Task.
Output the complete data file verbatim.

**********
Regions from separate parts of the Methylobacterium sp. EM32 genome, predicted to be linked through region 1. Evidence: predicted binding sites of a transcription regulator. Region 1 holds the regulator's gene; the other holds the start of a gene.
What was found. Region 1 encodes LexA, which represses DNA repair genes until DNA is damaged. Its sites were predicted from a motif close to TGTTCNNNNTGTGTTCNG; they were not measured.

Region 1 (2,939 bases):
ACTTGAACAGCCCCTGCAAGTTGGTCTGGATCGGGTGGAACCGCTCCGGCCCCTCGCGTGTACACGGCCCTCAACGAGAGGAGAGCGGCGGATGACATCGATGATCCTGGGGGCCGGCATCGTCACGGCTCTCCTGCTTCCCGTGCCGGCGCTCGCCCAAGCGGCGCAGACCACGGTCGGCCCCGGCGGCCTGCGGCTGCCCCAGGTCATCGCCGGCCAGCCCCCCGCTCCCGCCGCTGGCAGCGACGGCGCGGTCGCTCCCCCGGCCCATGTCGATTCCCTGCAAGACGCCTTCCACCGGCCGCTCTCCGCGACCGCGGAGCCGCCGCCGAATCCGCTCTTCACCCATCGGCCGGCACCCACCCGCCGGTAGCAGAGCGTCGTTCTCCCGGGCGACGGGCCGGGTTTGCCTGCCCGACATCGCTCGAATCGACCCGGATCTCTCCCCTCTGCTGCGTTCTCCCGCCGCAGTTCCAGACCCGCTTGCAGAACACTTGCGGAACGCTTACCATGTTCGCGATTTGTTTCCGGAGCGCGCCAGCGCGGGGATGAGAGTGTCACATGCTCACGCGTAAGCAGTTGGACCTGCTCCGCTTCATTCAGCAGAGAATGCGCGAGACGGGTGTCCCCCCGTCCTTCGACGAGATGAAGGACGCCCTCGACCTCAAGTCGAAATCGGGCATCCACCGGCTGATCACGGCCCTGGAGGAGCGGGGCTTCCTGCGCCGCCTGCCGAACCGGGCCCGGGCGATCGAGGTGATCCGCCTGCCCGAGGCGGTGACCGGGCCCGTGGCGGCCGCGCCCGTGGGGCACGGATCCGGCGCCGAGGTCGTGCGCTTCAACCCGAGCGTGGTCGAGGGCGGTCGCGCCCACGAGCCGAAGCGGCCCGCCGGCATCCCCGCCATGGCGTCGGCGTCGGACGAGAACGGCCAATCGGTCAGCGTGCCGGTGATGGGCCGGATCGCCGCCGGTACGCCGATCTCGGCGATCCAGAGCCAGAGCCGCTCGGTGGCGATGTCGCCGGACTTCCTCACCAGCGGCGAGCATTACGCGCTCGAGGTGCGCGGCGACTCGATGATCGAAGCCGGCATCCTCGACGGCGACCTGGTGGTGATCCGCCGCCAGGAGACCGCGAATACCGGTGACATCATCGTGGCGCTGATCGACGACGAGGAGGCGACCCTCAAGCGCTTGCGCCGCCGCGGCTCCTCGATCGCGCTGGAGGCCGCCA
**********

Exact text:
Regions from separate parts of the Methylobacterium sp. EM32 genome, predicted to be linked through region 1. Evidence: predicted binding sites of a transcription regulator. Region 1 holds the regulator's gene; the other holds the start of a gene.
What was found. Region 1 encodes LexA, which represses DNA repair genes until DNA is damaged. Its sites were predicted from a motif close to TGTTCNNNNTGTGTTCNG; they were not measured.

Region 1 (2,939 bases):
ACTTGAACAGCCCCTGCAAGTTGGTCTGGATCGGGTGGAACCGCTCCGGCCCCTCGCGTGTACACGGCCCTCAACGAGAGGAGAGCGGCGGATGACATCGATGATCCTGGGGGCCGGCATCGTCACGGCTCTCCTGCTTCCCGTGCCGGCGCTCGCCCAAGCGGCGCAGACCACGGTCGGCCCCGGCGGCCTGCGGCTGCCCCAGGTCATCGCCGGCCAGCCCCCCGCTCCCGCCGCTGGCAGCGACGGCGCGGTCGCTCCCCCGGCCCATGTCGATTCCCTGCAAGACGCCTTCCACCGGCCGCTCTCCGCGACCGCGGAGCCGCCGCCGAATCCGCTCTTCACCCATCGGCCGGCACCCACCCGCCGGTAGCAGAGCGTCGTTCTCCCGGGCGACGGGCCGGGTTTGCCTGCCCGACATCGCTCGAATCGACCCGGATCTCTCCCCTCTGCTGCGTTCTCCCGCCGCAGTTCCAGACCCGCTTGCAGAACACTTGCGGAACGCTTACCATGTTCGCGATTTGTTTCCGGAGCGCGCCAGCGCGGGGATGAGAGTGTCACATGCTCACGCGTAAGCAGTTGGACCTGCTCCGCTTCATTCAGCAGAGAATGCGCGAGACGGGTGTCCCCCCGTCCTTCGACGAGATGAAGGACGCCCTCGACCTCAAGTCGAAATCGGGCATCCACCGGCTGATCACGGCCCTGGAGGAGCGGGGCTTCCTGCGCCGCCTGCCGAACCGGGCCCGGGCGATCGAGGTGATCCGCCTGCCCGAGGCGGTGACCGGGCCCGTGGCGGCCGCGCCCGTGGGGCACGGATCCGGCGCCGAGGTCGTGCGCTTCAACCCGAGCGTGGTCGAGGGCGGTCGCGCCCACGAGCCGAAGCGGCCCGCCGGCATCCCCGCCATGGCGTCGGCGTCGGACGAGAACGGCCAATCGGTCAGCGTGCCGGTGATGGGCCGGATCGCCGCCGGTACGCCGATCTCGGCGATCCAGAGCCAGAGCCGCTCGGTGGCGATGTCGCCGGACTTCCTCACCAGCGGCGAGCATTACGCGCTCGAGGTGCGCGGCGACTCGATGATCGAAGCCGGCATCCTCGACGGCGACCTGGTGGTGATCCGCCGCCAGGAGACCGCGAATACCGGTGACATCATCGTGGCGCTGATCGACGACGAGGAGGCGACCCTCAAGCGCTTGCGCCGCCGCGGCTCCTCGATCGCGCTGGAGGCCGCCA